The current incarnation of Ocala Stud consists of three divisions: the main farm of 188 acres on what was the original site, the 120-acre Shady Lane Division, and the 240-acre Ocala Stud Annex. It has bred and/or sold more than 100 stakes winners to date.

“I guess people do think of us as a big commercial operation,” O’Farrell comments. “But compared to the really big farms, we really aren’t. We’re just a working-class farm trying to breed and sell good racehorses year after year.”

While Ocala Stud’s success remains a constant, the farm is surrounded by a changing community. Ocala Stud, Glen Hill Farm, and Red Oak Farm are the only three remaining major Thoroughbred operations in the Shady Road area that was once the center of the industry in Ocala. The Paddock Mall, Central Florida Community College, restaurants, car dealerships, apartments, and housing developments have overtaken the land where Thoroughbred farms once thrived. Trinity Catholic High School sits on the corner that was once part of the original Ocala Stud.

“Things have changed,” says O’Farrell, who has been married to wife Judy for 34 years. “I remember being able to ride my horse on dirt roads from farm to farm when I was growing up, but nothing stays the same. That’s just how life is.”

But the foreseeable future for Ocala Stud looks good.

O’Farrell’s sons Joe, 28, and David, 25, are now both actively involved in the farm. Joe, who has an accounting degree, is working in the farm’s financial office while David, who has a business degree, is spending time working in each division of the farm.

“When the time comes, if they want to,” O’Farrell suggests, “they’ll be able to take over.”

Evidence that O’Farrell has no immediate plans for selling the farm might be the new stone entrance he recently had built. For decades, the only thing marking the entrance to the farm was the large white-and-green metal Ocala Stud sign. It also became a favorite photo opportunity over the years. When the new stone entrance was being built, the old sign was taken down.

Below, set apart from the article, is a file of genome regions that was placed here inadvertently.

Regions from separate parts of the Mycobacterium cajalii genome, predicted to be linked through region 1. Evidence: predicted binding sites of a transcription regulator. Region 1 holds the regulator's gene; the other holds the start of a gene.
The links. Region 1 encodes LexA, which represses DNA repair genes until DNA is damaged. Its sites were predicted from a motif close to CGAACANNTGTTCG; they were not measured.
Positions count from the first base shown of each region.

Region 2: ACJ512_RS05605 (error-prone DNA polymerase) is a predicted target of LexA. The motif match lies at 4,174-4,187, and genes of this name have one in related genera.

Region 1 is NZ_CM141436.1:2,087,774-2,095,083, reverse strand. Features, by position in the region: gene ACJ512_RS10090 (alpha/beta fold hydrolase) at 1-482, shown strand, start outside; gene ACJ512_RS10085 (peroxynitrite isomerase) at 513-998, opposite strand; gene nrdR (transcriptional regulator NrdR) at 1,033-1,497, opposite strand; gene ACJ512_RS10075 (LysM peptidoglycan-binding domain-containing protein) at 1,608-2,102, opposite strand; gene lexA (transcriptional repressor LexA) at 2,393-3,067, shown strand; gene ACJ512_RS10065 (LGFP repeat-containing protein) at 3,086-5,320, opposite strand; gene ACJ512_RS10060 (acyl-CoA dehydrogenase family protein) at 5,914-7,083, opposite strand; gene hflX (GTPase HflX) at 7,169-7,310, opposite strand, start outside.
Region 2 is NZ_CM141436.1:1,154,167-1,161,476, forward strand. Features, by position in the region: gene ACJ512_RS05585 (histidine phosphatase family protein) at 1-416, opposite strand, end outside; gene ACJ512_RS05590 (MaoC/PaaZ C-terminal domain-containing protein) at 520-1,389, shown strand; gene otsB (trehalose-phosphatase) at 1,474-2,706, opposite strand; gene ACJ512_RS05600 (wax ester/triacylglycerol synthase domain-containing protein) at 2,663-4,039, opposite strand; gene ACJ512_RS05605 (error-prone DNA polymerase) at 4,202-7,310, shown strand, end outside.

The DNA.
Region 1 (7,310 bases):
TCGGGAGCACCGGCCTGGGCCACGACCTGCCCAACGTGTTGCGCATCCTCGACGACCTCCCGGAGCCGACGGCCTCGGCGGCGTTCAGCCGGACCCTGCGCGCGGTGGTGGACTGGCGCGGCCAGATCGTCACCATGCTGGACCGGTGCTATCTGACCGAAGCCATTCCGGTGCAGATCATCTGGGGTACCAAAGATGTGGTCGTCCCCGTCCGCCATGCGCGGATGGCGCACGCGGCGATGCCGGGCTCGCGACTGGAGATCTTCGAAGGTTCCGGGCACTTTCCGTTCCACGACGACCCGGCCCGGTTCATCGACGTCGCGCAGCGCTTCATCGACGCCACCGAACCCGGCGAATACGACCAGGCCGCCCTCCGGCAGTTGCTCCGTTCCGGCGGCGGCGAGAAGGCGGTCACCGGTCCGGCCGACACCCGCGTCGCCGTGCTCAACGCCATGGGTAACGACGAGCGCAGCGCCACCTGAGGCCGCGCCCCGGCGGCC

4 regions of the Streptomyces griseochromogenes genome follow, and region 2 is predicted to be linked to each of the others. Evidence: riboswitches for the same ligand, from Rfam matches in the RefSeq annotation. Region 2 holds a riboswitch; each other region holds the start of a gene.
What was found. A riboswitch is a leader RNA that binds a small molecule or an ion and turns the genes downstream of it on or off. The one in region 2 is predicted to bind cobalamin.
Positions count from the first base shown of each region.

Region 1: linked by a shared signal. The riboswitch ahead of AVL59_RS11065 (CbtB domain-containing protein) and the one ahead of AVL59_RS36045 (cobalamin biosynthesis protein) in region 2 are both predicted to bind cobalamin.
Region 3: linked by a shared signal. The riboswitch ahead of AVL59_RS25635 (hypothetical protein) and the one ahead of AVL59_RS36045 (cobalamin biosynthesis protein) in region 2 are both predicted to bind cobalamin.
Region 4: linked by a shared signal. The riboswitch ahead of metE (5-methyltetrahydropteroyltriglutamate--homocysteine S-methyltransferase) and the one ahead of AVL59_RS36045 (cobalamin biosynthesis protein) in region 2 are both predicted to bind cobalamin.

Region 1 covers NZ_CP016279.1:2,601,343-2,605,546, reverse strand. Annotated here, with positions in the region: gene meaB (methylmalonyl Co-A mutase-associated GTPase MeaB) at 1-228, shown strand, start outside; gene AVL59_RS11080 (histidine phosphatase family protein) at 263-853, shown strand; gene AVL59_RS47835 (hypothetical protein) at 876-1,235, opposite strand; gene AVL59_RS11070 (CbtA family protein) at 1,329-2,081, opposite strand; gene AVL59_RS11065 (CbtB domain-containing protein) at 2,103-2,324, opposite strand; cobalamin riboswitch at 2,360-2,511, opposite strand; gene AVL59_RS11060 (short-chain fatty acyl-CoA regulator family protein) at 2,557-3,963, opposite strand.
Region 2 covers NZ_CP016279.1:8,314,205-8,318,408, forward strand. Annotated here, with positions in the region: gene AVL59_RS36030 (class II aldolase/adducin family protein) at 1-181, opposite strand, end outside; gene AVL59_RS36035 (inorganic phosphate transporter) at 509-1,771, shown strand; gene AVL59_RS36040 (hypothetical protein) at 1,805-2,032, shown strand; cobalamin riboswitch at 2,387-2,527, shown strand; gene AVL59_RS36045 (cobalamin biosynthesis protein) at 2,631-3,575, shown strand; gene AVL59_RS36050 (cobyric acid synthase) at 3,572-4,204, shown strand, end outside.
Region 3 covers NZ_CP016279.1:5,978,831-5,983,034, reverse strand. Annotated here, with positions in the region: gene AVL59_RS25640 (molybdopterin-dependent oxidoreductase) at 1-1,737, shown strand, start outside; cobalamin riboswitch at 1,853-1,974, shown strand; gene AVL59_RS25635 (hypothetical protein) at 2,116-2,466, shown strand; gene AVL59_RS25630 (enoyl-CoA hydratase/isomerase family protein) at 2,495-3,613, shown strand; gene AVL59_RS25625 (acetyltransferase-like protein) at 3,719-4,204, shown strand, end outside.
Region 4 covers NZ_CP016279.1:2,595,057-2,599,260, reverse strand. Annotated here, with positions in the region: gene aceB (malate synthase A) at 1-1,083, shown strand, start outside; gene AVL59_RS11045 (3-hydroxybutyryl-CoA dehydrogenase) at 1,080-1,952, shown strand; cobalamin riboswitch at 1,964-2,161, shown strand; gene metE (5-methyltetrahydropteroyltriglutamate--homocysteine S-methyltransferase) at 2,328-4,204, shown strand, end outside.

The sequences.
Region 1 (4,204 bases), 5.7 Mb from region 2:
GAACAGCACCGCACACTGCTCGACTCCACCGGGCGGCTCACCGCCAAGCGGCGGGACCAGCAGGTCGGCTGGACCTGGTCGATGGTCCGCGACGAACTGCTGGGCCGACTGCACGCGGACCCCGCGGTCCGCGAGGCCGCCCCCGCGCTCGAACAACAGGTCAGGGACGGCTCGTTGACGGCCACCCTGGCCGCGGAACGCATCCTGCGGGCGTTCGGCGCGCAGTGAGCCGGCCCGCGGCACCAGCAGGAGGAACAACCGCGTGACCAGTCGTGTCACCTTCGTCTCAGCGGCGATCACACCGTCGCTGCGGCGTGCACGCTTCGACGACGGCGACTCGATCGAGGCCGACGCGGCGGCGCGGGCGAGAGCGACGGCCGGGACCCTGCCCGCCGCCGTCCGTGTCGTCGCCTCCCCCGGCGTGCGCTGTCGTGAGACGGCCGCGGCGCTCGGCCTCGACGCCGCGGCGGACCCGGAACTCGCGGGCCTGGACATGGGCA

“I got plenty of calls about that sign being gone,” O’Farrell recalls. “I had to assure people that it was only getting cleaned and repainted, and that it’d be back. I never realized how much that sign had become a part of this area.”

It’s only fitting that now both the Ocala Stud sign and the new stone entrance greet visitors to the farm, connecting a remarkable history to a successful present.

Sign Of Affection

The Ocala Stud sign on SW 27th Avenue is something of a landmark, originally put up in 1971 to replace the distinctive, carved-wood signs that once marked the entrance.

“College kids were always taking them to put in their dorms,” says Mike O’Farrell, “so we put up the steel sign that’s set in cement and just about impossible to steal.”

Recently painted, the venerable marker is a favorite spot for photos. One day, we saw an elderly gentleman posed at its side while a gray-haired lady took his picture. Apparently, males of all ages enjoy the association with the “Ocala Stud” designation.

— Claudia O’Brien & Steve Floethe “We’re just a working-class farm trying to breed and sell good racehorses year after year.” — Mike O’Farrell While Ocala Stud’s success remains a constant, the farm is surrounded by a changing community.